It’s an interesting title, isn’t it? At first its length bothered me; I thought it was kind of pretentious. But it really does work with the piece. It adds more detail to an already intricate narrative and helps the audience better understand the work. It is a little bit silly and old-timey, but that’s part of what makes it so effective.

Kara Walker is most well known for her work with silhouettes; room sized tableaus of cut-paper figures exploring America’s tension surrounding race and gender. She utilizes a traditionally stuffy and orderly Victorian medium to express her opinions on oppression and power, race and sexuality. She takes a “boring” medium and makes it theatrical and chaotic. Her work is full of slaves and black Americans being hurt and abused, complying with and being forced into racial stereotypes and caricatures, full of women and men fighting, fornicating, and running amok. Her work is over the top in its depiction of violence, sexuality, and in the features her cut-paper figures possess. It’s meant to shock the viewer. Make us question our attitudes about race.

Walker’s silhouettes fill the room. They surround the viewer and force the us to think about what is being depicted. The fragmentary nature of the narrative invites viewers to participate in the work, making us complicit in these horrible acts. In fact, Walker sometimes displays work in circular rooms, with the intent of making the viewer question whether there is a beginning and end, if there’s a narrative at all. We are engulfed by the world she creates. Walker says of this effect, “I always wanted to make work that would surround the viewer, to place the viewer in an uncomfortable relationship to a type of imagery that undermines all our fine-tuned, well-adjusted cultural beliefs.” Essentially, Walker is trying to bring us out of our comfort zone so that we will think.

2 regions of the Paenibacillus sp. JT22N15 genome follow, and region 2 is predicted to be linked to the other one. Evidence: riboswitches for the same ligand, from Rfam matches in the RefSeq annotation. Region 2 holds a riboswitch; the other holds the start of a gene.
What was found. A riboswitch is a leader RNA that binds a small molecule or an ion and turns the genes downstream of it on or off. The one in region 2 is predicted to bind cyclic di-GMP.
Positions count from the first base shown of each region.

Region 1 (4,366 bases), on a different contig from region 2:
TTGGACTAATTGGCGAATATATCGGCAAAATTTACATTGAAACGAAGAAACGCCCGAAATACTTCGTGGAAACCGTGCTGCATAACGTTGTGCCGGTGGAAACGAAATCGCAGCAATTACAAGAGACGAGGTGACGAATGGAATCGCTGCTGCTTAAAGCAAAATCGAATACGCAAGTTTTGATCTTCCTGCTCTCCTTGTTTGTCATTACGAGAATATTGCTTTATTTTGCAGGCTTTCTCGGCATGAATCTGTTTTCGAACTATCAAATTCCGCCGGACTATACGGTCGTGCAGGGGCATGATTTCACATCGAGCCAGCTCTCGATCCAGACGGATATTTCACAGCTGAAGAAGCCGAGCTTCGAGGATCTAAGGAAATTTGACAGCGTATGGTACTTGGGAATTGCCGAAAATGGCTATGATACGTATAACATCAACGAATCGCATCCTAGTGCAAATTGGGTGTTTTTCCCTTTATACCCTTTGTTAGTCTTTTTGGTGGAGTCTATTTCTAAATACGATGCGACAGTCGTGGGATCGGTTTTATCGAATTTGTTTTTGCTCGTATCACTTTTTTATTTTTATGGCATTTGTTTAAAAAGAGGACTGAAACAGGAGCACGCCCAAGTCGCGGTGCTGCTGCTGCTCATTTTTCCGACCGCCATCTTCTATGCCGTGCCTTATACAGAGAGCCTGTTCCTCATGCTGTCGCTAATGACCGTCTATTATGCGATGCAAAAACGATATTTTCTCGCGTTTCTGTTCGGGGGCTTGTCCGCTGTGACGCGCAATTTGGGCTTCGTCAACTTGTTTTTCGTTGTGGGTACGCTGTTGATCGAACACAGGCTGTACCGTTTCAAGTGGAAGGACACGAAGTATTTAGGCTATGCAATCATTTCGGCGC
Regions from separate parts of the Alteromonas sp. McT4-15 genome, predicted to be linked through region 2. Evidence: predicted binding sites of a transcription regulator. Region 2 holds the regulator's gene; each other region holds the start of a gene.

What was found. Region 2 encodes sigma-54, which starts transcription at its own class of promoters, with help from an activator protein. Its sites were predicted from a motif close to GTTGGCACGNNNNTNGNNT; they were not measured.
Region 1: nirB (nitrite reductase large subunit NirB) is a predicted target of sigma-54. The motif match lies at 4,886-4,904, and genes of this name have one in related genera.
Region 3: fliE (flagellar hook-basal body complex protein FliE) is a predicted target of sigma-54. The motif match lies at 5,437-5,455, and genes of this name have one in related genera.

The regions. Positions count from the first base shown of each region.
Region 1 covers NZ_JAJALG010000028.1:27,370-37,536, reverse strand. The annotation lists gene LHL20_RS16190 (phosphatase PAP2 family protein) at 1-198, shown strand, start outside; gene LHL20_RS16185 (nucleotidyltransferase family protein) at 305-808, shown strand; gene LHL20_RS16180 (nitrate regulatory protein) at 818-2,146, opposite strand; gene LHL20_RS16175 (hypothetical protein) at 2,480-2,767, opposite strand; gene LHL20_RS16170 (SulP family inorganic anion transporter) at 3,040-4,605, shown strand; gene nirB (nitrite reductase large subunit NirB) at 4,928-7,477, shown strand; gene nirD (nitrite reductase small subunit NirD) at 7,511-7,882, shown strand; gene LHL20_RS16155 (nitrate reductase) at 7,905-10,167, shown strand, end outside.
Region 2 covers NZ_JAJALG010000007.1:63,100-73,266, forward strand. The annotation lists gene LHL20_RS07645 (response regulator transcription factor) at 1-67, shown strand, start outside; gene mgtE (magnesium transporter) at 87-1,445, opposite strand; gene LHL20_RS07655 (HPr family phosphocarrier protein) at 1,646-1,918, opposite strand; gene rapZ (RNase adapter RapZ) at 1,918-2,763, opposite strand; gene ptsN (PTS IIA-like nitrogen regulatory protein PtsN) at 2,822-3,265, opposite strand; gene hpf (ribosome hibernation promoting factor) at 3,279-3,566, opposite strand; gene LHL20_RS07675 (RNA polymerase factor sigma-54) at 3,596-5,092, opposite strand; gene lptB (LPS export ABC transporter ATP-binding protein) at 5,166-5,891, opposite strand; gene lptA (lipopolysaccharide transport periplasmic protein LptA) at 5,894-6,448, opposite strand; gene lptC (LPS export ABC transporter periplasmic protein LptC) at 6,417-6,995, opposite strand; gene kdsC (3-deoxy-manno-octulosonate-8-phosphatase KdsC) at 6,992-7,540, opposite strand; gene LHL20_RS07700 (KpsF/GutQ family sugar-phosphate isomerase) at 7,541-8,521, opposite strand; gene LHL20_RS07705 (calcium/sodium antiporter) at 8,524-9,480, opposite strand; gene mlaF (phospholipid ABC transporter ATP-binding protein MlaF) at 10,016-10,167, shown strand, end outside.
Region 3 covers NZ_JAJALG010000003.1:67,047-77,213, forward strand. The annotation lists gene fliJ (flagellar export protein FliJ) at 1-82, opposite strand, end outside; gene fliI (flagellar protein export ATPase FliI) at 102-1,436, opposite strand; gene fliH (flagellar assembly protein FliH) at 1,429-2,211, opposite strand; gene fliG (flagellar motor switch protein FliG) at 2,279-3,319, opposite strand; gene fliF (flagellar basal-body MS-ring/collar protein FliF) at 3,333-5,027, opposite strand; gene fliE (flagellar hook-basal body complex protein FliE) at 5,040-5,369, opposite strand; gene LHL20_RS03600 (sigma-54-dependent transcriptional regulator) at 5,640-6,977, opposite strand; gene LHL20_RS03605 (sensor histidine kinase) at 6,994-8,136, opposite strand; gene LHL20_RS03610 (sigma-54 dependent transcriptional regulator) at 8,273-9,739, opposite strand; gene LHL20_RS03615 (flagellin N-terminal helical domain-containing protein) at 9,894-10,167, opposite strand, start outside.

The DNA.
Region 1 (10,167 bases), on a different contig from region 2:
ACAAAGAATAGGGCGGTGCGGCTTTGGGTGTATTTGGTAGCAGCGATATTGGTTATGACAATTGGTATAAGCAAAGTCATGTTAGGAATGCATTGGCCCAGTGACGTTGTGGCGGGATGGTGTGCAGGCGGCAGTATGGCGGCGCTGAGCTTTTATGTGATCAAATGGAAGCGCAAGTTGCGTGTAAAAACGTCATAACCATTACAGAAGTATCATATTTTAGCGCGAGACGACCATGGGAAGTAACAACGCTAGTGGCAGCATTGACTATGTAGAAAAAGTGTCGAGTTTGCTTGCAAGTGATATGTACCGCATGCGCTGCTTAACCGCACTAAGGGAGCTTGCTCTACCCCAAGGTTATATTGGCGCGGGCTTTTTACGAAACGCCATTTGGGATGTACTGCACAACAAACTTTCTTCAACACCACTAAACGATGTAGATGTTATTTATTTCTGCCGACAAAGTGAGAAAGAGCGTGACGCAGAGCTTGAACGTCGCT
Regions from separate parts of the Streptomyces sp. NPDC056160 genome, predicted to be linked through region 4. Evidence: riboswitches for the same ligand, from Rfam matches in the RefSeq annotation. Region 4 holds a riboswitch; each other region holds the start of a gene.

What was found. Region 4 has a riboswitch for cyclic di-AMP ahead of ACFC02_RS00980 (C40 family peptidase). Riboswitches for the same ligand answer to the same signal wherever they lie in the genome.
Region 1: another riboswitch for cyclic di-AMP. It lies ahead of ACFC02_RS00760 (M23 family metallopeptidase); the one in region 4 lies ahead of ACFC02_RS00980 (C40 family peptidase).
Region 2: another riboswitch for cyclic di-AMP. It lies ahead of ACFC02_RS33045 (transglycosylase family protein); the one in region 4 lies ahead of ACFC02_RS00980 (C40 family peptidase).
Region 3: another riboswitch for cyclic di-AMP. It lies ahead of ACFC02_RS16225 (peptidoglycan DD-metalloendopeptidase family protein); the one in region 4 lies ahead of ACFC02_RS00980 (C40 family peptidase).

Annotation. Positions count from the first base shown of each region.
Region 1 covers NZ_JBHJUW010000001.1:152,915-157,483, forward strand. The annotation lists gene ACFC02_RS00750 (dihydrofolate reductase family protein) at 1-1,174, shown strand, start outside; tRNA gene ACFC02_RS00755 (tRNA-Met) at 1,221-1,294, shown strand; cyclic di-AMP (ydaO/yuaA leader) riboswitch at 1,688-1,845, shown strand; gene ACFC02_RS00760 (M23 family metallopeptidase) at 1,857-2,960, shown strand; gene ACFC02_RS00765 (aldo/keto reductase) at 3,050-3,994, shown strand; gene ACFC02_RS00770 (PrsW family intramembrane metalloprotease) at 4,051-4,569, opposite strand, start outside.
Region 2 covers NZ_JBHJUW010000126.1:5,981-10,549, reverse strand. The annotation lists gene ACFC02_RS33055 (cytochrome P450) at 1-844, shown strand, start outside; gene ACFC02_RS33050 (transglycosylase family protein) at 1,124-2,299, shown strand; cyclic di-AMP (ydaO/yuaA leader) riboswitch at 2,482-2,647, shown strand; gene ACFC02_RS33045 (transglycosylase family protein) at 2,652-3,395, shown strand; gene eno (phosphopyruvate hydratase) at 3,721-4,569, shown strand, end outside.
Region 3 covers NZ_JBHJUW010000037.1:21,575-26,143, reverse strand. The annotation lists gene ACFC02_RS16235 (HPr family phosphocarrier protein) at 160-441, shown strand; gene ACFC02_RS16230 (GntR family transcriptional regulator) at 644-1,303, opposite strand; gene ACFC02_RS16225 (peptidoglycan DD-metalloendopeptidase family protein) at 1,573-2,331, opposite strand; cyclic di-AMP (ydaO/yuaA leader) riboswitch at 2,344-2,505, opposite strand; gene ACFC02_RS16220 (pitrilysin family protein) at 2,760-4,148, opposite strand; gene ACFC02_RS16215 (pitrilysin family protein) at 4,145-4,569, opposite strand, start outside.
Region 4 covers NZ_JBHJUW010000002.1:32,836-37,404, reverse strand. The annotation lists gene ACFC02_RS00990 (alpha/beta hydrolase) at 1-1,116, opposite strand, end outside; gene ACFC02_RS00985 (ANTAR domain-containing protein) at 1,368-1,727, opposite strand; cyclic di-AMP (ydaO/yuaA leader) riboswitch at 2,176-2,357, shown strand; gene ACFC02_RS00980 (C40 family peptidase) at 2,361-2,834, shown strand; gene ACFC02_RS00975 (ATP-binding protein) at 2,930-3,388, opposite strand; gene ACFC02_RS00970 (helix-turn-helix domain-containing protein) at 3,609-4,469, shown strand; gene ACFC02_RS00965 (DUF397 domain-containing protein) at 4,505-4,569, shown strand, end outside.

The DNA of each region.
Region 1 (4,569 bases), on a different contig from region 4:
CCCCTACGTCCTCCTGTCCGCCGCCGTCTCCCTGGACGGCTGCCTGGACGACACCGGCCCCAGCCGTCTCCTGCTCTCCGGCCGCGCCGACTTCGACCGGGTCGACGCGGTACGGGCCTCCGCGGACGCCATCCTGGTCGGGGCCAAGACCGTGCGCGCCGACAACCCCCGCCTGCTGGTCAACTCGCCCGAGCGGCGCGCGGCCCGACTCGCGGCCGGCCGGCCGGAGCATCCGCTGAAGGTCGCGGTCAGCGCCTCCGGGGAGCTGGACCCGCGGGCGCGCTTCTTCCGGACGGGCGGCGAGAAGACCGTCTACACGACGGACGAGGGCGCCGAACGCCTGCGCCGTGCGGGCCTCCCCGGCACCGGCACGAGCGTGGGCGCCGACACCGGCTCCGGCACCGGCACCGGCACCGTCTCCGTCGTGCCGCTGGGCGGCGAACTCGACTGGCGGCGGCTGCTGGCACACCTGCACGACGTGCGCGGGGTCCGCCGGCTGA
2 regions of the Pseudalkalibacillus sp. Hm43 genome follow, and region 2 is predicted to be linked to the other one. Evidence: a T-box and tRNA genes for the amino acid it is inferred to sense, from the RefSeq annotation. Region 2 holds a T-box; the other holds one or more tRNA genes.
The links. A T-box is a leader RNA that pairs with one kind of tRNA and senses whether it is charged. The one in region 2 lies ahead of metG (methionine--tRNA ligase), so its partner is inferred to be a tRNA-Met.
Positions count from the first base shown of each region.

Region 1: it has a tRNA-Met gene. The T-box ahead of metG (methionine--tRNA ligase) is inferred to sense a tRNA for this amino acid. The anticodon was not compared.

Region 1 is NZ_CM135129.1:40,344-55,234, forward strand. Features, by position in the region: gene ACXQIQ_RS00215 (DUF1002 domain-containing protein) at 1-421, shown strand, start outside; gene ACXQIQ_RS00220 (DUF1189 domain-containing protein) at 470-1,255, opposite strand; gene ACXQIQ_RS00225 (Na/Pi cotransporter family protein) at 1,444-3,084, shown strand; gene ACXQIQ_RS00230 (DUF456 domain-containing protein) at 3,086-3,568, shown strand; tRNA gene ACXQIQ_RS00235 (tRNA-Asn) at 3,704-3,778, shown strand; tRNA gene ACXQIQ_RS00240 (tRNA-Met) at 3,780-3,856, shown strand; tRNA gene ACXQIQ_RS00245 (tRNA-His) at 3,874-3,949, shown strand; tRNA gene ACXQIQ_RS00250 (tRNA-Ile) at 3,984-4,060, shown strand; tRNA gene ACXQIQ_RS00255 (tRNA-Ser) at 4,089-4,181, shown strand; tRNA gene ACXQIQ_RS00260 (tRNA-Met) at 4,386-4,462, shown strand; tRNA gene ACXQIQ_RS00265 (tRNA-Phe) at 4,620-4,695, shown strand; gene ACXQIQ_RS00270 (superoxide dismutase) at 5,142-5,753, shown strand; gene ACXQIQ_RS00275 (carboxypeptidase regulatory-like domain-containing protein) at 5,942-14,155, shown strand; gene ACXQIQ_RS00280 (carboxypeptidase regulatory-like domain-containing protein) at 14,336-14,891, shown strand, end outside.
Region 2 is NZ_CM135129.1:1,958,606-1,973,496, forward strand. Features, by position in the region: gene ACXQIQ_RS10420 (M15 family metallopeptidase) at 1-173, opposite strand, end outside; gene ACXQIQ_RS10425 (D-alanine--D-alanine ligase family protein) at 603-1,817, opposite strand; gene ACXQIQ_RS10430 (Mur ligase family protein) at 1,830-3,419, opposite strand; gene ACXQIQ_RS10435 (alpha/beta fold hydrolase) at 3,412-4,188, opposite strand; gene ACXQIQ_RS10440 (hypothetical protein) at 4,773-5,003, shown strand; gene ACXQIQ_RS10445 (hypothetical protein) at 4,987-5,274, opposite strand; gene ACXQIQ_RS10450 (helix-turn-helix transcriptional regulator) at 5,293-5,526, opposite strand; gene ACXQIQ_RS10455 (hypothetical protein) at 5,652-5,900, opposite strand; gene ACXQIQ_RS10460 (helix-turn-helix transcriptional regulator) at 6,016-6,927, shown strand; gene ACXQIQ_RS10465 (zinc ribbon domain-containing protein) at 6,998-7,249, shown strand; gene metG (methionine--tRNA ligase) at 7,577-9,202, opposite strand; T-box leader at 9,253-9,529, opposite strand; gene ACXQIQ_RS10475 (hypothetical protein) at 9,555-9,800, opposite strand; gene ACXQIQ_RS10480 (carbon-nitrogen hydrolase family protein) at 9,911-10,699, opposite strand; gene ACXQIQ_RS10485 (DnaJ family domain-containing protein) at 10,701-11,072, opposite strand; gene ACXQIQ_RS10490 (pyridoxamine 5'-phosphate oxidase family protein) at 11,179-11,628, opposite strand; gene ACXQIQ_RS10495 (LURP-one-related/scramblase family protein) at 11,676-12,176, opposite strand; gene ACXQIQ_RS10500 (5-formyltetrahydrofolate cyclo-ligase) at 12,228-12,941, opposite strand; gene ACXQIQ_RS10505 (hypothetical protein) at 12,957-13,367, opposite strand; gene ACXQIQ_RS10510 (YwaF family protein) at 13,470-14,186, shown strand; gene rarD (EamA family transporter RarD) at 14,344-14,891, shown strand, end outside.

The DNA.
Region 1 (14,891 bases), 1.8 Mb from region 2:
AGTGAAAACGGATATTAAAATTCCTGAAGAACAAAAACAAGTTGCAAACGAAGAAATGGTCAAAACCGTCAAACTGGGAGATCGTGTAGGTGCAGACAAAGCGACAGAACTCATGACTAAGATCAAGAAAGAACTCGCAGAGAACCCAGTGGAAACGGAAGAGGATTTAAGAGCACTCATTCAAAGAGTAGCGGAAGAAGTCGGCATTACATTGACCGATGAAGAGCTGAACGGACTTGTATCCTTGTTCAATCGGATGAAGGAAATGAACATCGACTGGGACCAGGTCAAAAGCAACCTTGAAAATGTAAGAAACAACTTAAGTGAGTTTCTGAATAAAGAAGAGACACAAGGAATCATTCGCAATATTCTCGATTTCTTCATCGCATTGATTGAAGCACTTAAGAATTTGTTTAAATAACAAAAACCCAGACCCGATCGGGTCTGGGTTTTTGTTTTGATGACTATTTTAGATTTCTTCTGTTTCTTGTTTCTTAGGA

As a black woman born in the late 60s, Walker is no stranger to American issues with race. Raised in a California suburb, Walker encountered a culture shock upon moving to Atlanta at the age of thirteen and experiencing increased amounts of racism in her daily life. While California was far from perfect, living in the South proved to be difficult, to say the least.

Here’s more of Walker’s work, including some close ups in which you can see how she exaggerates figures and features to conform to racial stereotypes (Trigger warning: some silhouettes depict sexual violence): Continue reading

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I Don’t Think the Tea Party Understands what Terrorism is.

I think that the tea party is having trouble getting their position straight. They hate terrorism? But they’re terrorizing others based on race and presumed religion.

In case you didn’t watch the video, it shows right wing extremists harassing–terrorizing–the Islamic Circle of North America, a group hosting an Orange County charity fundraiser which raised money for women’s shelters and the homeless.The tea party group is shown here screaming death threats and racial slurs. Called “We Surround Them OC 912”, they are not only terrible people, but they’re terrible people supported by a few terrible politicians. Ed Royce, US Representative for California’s 40th district attended the protest and said, “I am proud of you. I am proud of what you are doing.”

Really Ed? You’re proud of a group of racist cowards hiding behind their “patriotism”?

More after the jump!

Continue reading